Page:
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A recently freed Taliban prisoner waits to be transported from Bagram prison in May 2020. The Taliban have maintained close ties with al-Qaida despite striking a deal with the U.S. that would require them to disavow the group in exchange for a U.S. troop withdrawal, the Defense Department said.
A recently freed Taliban prisoner waits to be transported from Bagram prison in May 2020. The Taliban have maintained close ties with al-Qaida despite striking a deal with the U.S. that would require them to disavow the group in exchange for a U.S. troop withdrawal, the Defense Department said. (Phillip Walter Wellman/Stars and Stripes)
A recently freed Taliban prisoner waits to be transported from Bagram prison in May 2020. The Taliban have maintained close ties with al-Qaida despite striking a deal with the U.S. that would require them to disavow the group in exchange for a U.S. troop withdrawal, the Defense Department said.
A recently freed Taliban prisoner waits to be transported from Bagram prison in May 2020. The Taliban have maintained close ties with al-Qaida despite striking a deal with the U.S. that would require them to disavow the group in exchange for a U.S. troop withdrawal, the Defense Department said. (Phillip Walter Wellman/Stars and Stripes)
An Afghan soldier keeps an eye on Taliban prisoners before their release from Bagram prison in May 2020. The Taliban have maintained close ties with al-Qaida despite striking a deal with the U.S. that would require them to disavow the group in exchange for a U.S. troop withdrawal, the Defense Department said.
An Afghan soldier keeps an eye on Taliban prisoners before their release from Bagram prison in May 2020. The Taliban have maintained close ties with al-Qaida despite striking a deal with the U.S. that would require them to disavow the group in exchange for a U.S. troop withdrawal, the Defense Department said. (Phillip Walter Wellman/Stars and Stripes)

KABUL, Afghanistan — The Taliban remain closely tied with al-Qaida, despite assuring the U.S. they would disavow the terrorist group in exchange for a withdrawal of American troops from Afghanistan, the Defense Department said this week.

Low-level insurgents routinely receive support from al-Qaida in the Indian Subcontinent — the group’s regional affiliate — and work with the terrorists to undermine the U.S.-backed government in Kabul, the DOD said in a semiannual report to Congress published Wednesday.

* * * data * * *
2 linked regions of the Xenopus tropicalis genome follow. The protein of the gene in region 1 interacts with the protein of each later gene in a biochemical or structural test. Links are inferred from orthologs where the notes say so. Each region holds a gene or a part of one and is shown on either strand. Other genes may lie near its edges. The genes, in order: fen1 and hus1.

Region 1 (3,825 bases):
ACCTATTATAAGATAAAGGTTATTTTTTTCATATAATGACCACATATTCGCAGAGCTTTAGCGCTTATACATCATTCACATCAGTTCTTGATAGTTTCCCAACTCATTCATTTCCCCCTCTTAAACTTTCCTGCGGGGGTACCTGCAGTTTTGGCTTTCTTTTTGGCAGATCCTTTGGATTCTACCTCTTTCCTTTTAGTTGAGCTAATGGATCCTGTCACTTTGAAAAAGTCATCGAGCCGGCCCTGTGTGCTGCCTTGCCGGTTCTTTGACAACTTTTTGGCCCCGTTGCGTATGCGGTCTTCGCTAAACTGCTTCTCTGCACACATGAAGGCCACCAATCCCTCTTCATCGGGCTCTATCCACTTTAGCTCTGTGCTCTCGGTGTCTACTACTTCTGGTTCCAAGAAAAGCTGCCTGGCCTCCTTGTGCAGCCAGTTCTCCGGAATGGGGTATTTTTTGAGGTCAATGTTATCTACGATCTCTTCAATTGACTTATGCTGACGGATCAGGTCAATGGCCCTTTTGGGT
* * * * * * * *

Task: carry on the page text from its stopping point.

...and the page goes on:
“Despite recent progress in the peace process, AQIS maintains close ties to the Taliban in Afghanistan, likely for protection and training,” the report said, using an abbreviation for the terrorist group.

The Pentagon’s assessment, which covers the period from December to May, follows similar findings the United Nations published last month. It also underscores the challenges the Trump administration faces as it attempts to end the U.S.’s longest war, now in its 19th year.

Under a U.S.-Taliban deal signed in February, all U.S. forces could be out of Afghanistan by next summer if the jihadis fulfill certain commitments, including renouncing al-Qaida and preventing terrorist groups from using Afghan soil to train, recruit, raise funds or plot attacks on the U.S. and its allies.

Officials believe the threat posed by AQIS to U.S. forces is “limited,” the report said, and U.S. counterterrorism measures have reduced its ability to conduct independent operations in the country without the Taliban.

But U.S. lawmakers are concerned that al-Qaida’s presence could expand and threaten U.S. national security if American troops withdraw without proof that the group’s links to the insurgents have been severed. Some members of Congress who have seen classified sections of the U.S.-Taliban deal have said it lacks ways to measure the militants’ compliance with their promises.

Those concerns led the House Armed Services Committee to approve an amendment Wednesday to next year’s defense spending bill that would require congressional oversight of further troop drawdowns in Afghanistan.

Throughout his term, President Donald Trump has pushed to end America’s “forever wars,” which he’d promised during his campaign. But the proposed amendment to the National Defense Authorization Act seeks to put a new check on his power to do so.

It would require his administration to certify that troop reductions to certain levels would be done in consultation with allies, would not raise risks for remaining American personnel and would be in the best interest of the U.S.

An initial reduction of American troops from about 13,000 to 8,600 was already completed last month, weeks before a deadline set in the U.S.-Taliban deal. U.S. military officials insist future reductions will be conditional and that mounting violence may cause delays.

While the text of the agreement doesn’t specifically block the Taliban from attacking Afghan forces, U.S. officials say the insurgents made verbal assurances they’d curb violence by 80%.

Though they have not attacked U.S. forces since late February, Wednesday’s report said, they have sustained levels of violence five times higher than those seen during the week before the agreement was signed.

“U.S. Government Departments and Agencies continue to closely monitor violence levels in Afghanistan and assess whether the Taliban is sufficiently complying with its commitments under the U.S.-Taliban Agreement,” the report said.

wellman.phillip@stripes.com Twitter: @pwwellman

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